China should be more worried than the US about this week's murder of Kim Jong Un's half brother Kim Jong Nam and a missile test, some analysts say.
"China must do something otherwise they no longer look like a serious power," said Bruce Bennett, senior defence analyst at research organisation Rand Corp.
"These two particular cases" - the assassination and the launch - "look like they're really against Chinese interests," he said. "The US needs to really sit down with China and say look, this was as much against you as it was against us."
Last weekend, North Korea test launched a missile from a region near its border with China called Panghyon, Reuters reported, citing South Korea's Office of the Joint Chief of Staff. The missile flew about 500 km (300 miles) into the Sea of Japan, the report said.
Potential range of missile from Panghyon, North Korea
Geng Shuang, China's foreign ministry spokesman, said in news briefings this week that China opposes North Korean missile tests which violate UN Security Council resolutions and is monitoring developments following the death of Kim Jong Nam in Malaysia. The two countries have "a tradition of friendly exchanges," Shuang said.
However, newswire service United Press International reported Wednesday, citing Hong Kong's Oriental Daily News and the nongovernmental Information Center for Human Rights and Democracy, that Beijing has deployed 1,000 additional soldiers to the North Korean border.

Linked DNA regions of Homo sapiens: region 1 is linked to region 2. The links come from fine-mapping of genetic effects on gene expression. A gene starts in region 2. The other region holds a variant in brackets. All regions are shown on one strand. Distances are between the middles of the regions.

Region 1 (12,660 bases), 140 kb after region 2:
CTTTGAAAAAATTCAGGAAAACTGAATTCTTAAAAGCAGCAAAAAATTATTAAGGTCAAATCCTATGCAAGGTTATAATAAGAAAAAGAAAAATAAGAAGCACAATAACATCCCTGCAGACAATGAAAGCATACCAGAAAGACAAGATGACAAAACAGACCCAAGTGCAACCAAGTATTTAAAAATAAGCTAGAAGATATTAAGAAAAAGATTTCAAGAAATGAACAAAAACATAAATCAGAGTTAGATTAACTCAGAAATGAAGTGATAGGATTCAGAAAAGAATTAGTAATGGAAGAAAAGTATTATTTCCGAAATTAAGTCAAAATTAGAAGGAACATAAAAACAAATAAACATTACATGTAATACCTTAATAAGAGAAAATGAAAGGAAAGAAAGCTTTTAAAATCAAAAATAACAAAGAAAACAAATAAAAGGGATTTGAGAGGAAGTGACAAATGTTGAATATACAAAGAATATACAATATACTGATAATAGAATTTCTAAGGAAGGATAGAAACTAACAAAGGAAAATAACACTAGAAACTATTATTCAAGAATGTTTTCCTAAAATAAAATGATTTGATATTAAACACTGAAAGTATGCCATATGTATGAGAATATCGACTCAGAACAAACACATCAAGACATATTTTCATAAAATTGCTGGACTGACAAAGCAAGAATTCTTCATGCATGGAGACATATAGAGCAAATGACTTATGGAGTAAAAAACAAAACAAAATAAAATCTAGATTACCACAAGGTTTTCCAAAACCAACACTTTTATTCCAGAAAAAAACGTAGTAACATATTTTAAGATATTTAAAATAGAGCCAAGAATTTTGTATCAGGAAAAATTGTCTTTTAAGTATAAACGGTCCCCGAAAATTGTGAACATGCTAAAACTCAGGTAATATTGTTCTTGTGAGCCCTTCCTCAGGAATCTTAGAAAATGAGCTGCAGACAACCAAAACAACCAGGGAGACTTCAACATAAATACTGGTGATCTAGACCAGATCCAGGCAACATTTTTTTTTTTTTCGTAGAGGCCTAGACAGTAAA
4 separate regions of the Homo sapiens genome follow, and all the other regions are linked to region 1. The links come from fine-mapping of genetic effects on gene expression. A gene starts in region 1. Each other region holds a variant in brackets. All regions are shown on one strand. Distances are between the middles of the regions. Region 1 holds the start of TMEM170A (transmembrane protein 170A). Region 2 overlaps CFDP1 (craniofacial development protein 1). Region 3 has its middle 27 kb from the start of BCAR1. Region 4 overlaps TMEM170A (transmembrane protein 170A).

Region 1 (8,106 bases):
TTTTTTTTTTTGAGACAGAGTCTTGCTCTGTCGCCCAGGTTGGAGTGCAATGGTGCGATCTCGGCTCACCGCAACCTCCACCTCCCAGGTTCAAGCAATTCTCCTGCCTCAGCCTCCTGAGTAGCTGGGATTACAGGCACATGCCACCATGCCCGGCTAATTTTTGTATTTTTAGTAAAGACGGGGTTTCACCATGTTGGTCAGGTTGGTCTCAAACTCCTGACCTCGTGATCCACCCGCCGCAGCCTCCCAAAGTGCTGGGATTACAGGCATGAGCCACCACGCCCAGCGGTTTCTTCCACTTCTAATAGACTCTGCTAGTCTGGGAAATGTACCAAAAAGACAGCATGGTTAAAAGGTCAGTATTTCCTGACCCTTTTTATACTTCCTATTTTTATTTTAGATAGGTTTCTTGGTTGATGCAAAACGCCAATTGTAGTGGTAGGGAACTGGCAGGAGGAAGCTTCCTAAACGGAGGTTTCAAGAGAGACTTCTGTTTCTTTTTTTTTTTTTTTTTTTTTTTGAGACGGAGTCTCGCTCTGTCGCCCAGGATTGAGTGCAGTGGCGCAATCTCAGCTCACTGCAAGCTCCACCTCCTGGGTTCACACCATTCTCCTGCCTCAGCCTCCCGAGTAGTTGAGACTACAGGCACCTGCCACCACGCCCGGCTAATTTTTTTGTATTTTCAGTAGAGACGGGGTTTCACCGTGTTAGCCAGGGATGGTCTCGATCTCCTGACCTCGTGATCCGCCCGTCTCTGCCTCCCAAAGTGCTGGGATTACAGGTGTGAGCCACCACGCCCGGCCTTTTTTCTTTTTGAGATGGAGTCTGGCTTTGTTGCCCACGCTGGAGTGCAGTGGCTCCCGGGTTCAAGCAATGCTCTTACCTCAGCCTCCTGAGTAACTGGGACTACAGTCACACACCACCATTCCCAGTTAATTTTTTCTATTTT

Beijing has not issued a statement on the military move, the newswire said, although locals confirmed the troops' arrival to the Hong Kong newspaper.
From the Chinese perspective, North Korea has long served as buffer between itself and US ally South Korea, where almost 30,000 American soldiers are stationed. There are another 49,000 US troops in Japan.
An estimated two-thirds or more of North Korea's trade is with China, and the US has repeatedly but ineffectively pressured Beijing to curb North Korea's missile tests.
"The reason China has a lot more to fear is that North Korea could collapse," Isaac Stone Fish, senior fellow at Asia Society's Center on US-China Relations.
He pointed out that a failed state would likely result in hundreds of thousands of refugees going into China's economically weak northeast region, while the collapse of North Korea would also likely strengthen the presence of US ally South Korea on the peninsula.
Presumably, a unified Korea would look a lot more like US ally South Korea than like isolated pariah state North Korea.
Meanwhile, North Korean dictator Kim Jong Un appears to have further asserted his control following this week's assassination of his half brother Kim Jong Nam.
Many international observers believe that Kim Jong Nam was under the protection of China as potential leverage against the rogue state's dictator.
"That side of the family seemed to have more of China's interests in mind than Kim Jong Un," Fish said.
Nam was killed in Malaysia, and to some observers, his travel outside of China provided the opportunity for assassination. Malaysian officials have not confirmed North Korea was behind the murder.
"It's hard to draw a conclusion other than simply saying worries now are stronger than they were a week ago," said Donald Straszheim, head of China research at Evercore ISI.